Jerry Pritchett is primarily known as one of the world’s top strongman competitors, but his deadlifting is world-class whether he’s competing in that sport or powerlifting (as evidenced by his 914 pound powerlifting world record from earlier this year). He also has the heaviest deadlift by any American in history, completed in strongman style (straps, hitching, and suits allowed) at this year’s World Deadlift Championships.

As an athlete, Pritchett believes strongman and powerlifting training can actually compliment each other, and we’re inclined to be believe the man who routinely takes north of 900 pounds for a ride off the ground. After a hamstring injury at this year’s World’s Strongest Man in Bostwana, Pritchett has been taking it “easy” — which for him simply means lifting very heavy weight for reps.

Here’s Pritchett deadlifting 800 pounds for 7 reps at this past weekend’s Arnold Classic Strongman Europe. While Brian Shaw walked away with the overall prize at the Barcelona-based competition, Pritchett — still lifting on an injured hammie — pulled very smooth reps. Competitors weren’t lifting touch and go, but rather resetting between reps, which some would argue makes the lifting that much more impressive.

And in case you were wondering, that is a standard deadlift bar. The six-foot, four-inch Pritchett, like many top strongmen in the Open bodyweight division, is simply a gargantuan human being who dwarfs normal strength training equipment.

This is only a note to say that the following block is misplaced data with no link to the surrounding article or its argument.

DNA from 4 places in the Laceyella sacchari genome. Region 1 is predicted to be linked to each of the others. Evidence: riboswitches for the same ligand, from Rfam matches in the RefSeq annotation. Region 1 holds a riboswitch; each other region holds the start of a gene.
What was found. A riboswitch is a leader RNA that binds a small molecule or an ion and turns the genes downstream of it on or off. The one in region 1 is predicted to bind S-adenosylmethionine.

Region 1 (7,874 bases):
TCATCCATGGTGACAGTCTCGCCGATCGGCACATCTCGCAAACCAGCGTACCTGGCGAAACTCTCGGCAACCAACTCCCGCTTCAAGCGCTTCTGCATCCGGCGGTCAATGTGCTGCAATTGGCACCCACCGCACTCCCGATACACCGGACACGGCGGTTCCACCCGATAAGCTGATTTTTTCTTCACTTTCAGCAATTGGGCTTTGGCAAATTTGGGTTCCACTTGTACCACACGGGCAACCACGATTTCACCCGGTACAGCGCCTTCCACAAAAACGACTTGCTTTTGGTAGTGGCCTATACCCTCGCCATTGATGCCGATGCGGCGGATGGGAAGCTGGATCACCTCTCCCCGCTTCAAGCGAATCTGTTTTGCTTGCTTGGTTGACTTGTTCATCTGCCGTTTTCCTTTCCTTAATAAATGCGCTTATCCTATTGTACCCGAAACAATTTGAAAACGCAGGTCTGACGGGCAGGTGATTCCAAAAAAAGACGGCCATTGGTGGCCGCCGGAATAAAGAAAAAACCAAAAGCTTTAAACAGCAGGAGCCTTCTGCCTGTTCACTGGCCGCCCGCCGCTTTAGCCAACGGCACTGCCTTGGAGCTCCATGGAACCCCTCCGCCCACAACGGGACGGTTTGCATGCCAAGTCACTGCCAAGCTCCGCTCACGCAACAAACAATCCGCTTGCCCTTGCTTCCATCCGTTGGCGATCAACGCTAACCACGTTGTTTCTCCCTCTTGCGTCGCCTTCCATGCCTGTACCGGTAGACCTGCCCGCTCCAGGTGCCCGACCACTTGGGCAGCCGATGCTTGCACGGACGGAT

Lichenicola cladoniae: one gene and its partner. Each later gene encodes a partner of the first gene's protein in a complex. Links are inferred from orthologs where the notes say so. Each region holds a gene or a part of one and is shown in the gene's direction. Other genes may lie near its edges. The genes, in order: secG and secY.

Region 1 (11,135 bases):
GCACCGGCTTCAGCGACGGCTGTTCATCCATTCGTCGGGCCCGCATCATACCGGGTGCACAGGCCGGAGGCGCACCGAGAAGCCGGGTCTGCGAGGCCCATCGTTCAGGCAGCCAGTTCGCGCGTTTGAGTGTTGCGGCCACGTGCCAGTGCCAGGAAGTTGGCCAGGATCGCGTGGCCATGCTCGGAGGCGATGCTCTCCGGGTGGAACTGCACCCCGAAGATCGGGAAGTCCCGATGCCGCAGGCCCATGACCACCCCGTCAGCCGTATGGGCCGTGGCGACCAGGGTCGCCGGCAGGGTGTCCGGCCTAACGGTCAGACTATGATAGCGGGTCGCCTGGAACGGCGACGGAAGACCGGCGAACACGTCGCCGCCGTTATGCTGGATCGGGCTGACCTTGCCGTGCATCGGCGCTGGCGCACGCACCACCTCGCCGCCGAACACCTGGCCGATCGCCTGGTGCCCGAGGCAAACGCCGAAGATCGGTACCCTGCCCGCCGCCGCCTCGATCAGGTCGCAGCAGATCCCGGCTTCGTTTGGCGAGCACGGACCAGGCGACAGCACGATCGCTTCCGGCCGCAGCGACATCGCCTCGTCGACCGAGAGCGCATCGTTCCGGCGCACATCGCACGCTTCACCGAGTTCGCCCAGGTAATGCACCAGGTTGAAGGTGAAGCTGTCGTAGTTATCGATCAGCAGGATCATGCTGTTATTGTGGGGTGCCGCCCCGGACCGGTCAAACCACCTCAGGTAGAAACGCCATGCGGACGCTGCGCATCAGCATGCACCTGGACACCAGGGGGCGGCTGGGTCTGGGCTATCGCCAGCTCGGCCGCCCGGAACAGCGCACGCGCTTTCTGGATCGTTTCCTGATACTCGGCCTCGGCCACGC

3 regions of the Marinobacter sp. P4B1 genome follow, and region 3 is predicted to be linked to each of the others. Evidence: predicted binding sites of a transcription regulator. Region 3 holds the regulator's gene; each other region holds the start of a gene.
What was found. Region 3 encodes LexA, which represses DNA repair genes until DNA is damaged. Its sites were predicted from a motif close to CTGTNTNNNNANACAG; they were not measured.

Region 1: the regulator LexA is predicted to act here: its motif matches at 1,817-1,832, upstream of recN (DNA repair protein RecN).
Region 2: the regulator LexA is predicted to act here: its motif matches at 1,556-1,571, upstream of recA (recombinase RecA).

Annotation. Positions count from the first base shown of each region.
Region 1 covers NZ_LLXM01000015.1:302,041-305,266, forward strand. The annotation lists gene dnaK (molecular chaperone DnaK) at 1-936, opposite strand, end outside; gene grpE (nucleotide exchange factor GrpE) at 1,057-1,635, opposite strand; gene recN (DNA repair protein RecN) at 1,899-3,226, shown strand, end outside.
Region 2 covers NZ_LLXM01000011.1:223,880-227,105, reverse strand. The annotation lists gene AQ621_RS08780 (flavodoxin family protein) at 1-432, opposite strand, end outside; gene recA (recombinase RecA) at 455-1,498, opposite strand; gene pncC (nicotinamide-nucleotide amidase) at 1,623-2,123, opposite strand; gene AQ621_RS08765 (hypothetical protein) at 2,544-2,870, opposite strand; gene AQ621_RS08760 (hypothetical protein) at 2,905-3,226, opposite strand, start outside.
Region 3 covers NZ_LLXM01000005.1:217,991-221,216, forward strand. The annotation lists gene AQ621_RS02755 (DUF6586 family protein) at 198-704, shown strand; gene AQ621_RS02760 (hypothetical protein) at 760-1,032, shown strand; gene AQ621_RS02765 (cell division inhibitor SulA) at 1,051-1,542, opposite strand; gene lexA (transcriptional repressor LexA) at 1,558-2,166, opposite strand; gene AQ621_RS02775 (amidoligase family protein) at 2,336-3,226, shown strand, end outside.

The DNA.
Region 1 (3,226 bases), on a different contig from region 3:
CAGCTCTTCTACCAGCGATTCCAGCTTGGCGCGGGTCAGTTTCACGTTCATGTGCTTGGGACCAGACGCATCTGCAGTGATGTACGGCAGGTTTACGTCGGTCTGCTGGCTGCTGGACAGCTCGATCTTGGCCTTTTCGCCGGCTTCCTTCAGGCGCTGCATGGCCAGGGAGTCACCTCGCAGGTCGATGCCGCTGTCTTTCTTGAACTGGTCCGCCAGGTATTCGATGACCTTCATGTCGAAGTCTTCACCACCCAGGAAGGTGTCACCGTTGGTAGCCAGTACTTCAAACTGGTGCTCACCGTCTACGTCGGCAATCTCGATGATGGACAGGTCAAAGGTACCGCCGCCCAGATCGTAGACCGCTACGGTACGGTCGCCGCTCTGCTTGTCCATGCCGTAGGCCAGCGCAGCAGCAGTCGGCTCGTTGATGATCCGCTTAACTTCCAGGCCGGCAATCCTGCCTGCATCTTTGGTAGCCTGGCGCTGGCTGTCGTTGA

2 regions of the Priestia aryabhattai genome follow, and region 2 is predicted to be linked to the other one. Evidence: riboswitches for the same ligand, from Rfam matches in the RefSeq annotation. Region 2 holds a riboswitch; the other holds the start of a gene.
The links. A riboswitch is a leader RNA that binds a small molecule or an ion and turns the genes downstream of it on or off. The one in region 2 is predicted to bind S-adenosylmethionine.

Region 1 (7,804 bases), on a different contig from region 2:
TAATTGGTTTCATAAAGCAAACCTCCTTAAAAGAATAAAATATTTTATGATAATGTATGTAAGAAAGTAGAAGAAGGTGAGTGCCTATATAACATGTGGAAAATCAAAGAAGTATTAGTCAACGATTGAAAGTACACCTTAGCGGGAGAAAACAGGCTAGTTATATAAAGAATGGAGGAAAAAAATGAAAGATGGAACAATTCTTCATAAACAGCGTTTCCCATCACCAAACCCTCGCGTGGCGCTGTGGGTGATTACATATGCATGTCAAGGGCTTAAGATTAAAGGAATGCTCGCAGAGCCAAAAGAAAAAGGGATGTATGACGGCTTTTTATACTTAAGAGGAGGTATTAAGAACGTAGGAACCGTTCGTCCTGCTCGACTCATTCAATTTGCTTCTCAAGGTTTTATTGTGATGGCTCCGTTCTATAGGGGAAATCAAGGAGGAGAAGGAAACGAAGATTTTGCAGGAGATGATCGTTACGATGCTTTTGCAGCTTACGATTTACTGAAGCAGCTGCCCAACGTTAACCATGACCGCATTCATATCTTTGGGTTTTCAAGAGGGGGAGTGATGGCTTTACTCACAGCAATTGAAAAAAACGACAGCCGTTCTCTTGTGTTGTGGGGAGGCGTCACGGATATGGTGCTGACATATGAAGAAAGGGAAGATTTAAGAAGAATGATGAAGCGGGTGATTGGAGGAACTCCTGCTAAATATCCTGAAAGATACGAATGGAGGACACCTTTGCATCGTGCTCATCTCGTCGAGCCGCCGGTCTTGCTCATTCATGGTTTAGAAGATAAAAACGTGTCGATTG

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BarBend's Co-Founder and Editorial Director, David is a veteran of the health & fitness industry, with nearly a decade of experience building and running editorial teams in the space. He also serves as a color commentator for both National and International weightlifting competitions, many through USA Weightlifting. David graduated from Harvard University and served for several years as Editorial Director/Chief Content Officer of Greatist.com. In addition to his work in the health & fitness industry, David has been a writer for Fortune and Fortune.com, as well as a contributor to Forbes.com, Slate, and numerous other outlets across the web and in print. He's especially passionate about the intersection of strength sports and quality, professional media coverage — overlapping interests shared by the BarBend editorial team and which drive their content strategy each and every day. David is a proud Kentucky native. In his free time, David is a voiceover actor and can be heard in animated films, independent shorts, music videos, commercials, and podcasts.